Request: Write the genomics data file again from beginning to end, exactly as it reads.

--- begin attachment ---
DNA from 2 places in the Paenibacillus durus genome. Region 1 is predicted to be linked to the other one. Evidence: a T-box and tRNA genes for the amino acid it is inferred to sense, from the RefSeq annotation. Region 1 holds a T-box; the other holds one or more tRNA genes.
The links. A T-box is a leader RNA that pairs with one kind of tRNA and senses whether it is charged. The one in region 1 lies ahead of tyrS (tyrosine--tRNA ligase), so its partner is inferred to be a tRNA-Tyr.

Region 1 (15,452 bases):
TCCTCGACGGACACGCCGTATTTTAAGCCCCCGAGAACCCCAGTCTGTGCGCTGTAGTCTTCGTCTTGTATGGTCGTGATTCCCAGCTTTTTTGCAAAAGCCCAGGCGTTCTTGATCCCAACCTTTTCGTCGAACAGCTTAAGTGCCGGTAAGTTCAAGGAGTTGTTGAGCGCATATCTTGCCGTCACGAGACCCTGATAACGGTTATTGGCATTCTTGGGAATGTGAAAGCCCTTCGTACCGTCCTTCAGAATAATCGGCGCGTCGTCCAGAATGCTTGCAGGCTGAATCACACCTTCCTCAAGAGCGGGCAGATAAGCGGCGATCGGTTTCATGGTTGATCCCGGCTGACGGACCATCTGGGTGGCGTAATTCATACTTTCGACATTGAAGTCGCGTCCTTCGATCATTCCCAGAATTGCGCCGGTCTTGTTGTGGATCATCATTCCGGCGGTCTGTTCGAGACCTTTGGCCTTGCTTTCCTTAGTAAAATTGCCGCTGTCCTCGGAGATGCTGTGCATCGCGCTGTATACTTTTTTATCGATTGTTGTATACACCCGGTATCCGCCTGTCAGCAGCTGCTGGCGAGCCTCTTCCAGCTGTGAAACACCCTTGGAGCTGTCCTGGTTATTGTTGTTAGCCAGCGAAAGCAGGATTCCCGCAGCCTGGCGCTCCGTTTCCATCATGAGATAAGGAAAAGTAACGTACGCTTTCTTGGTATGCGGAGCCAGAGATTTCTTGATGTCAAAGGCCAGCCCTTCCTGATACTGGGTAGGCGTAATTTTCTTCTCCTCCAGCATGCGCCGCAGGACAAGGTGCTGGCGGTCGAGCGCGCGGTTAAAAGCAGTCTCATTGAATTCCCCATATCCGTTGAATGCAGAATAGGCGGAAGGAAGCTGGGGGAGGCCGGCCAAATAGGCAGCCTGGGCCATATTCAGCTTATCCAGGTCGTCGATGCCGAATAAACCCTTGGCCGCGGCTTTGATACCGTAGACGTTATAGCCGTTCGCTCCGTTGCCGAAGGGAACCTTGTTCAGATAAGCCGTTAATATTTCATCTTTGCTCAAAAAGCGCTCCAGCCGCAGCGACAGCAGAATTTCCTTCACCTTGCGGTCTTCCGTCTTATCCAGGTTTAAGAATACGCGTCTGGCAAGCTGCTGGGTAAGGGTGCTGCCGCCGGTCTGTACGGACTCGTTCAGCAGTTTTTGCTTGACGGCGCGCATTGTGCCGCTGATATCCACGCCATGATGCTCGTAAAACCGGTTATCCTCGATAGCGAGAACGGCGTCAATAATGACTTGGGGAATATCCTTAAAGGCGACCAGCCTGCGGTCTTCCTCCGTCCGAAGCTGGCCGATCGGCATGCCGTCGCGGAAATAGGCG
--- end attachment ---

DNA from 2 places in the Paenibacillus durus genome. Region 1 is predicted to be linked to the other one. Evidence: a T-box and tRNA genes for the amino acid it is inferred to sense, from the RefSeq annotation. Region 1 holds a T-box; the other holds one or more tRNA genes.
The links. A T-box is a leader RNA that pairs with one kind of tRNA and senses whether it is charged. The one in region 1 lies ahead of tyrS (tyrosine--tRNA ligase), so its partner is inferred to be a tRNA-Tyr.

Region 1 (15,452 bases):
TCCTCGACGGACACGCCGTATTTTAAGCCCCCGAGAACCCCAGTCTGTGCGCTGTAGTCTTCGTCTTGTATGGTCGTGATTCCCAGCTTTTTTGCAAAAGCCCAGGCGTTCTTGATCCCAACCTTTTCGTCGAACAGCTTAAGTGCCGGTAAGTTCAAGGAGTTGTTGAGCGCATATCTTGCCGTCACGAGACCCTGATAACGGTTATTGGCATTCTTGGGAATGTGAAAGCCCTTCGTACCGTCCTTCAGAATAATCGGCGCGTCGTCCAGAATGCTTGCAGGCTGAATCACACCTTCCTCAAGAGCGGGCAGATAAGCGGCGATCGGTTTCATGGTTGATCCCGGCTGACGGACCATCTGGGTGGCGTAATTCATACTTTCGACATTGAAGTCGCGTCCTTCGATCATTCCCAGAATTGCGCCGGTCTTGTTGTGGATCATCATTCCGGCGGTCTGTTCGAGACCTTTGGCCTTGCTTTCCTTAGTAAAATTGCCGCTGTCCTCGGAGATGCTGTGCATCGCGCTGTATACTTTTTTATCGATTGTTGTATACACCCGGTATCCGCCTGTCAGCAGCTGCTGGCGAGCCTCTTCCAGCTGTGAAACACCCTTGGAGCTGTCCTGGTTATTGTTGTTAGCCAGCGAAAGCAGGATTCCCGCAGCCTGGCGCTCCGTTTCCATCATGAGATAAGGAAAAGTAACGTACGCTTTCTTGGTATGCGGAGCCAGAGATTTCTTGATGTCAAAGGCCAGCCCTTCCTGATACTGGGTAGGCGTAATTTTCTTCTCCTCCAGCATGCGCCGCAGGACAAGGTGCTGGCGGTCGAGCGCGCGGTTAAAAGCAGTCTCATTGAATTCCCCATATCCGTTGAATGCAGAATAGGCGGAAGGAAGCTGGGGGAGGCCGGCCAAATAGGCAGCCTGGGCCATATTCAGCTTATCCAGGTCGTCGATGCCGAATAAACCCTTGGCCGCGGCTTTGATACCGTAGACGTTATAGCCGTTCGCTCCGTTGCCGAAGGGAACCTTGTTCAGATAAGCCGTTAATATTTCATCTTTGCTCAAAAAGCGCTCCAGCCGCAGCGACAGCAGAATTTCCTTCACCTTGCGGTCTTCCGTCTTATCCAGGTTTAAGAATACGCGTCTGGCAAGCTGCTGGGTAAGGGTGCTGCCGCCGGTCTGTACGGACTCGTTCAGCAGTTTTTGCTTGACGGCGCGCATTGTGCCGCTGATATCCACGCCATGATGCTCGTAAAACCGGTTATCCTCGATAGCGAGAACGGCGTCAATAATGACTTGGGGAATATCCTTAAAGGCGACCAGCCTGCGGTCTTCCTCCGTCCGAAGCTGGCCGATCGGCATGCCGTCGCGGAAATAGGCG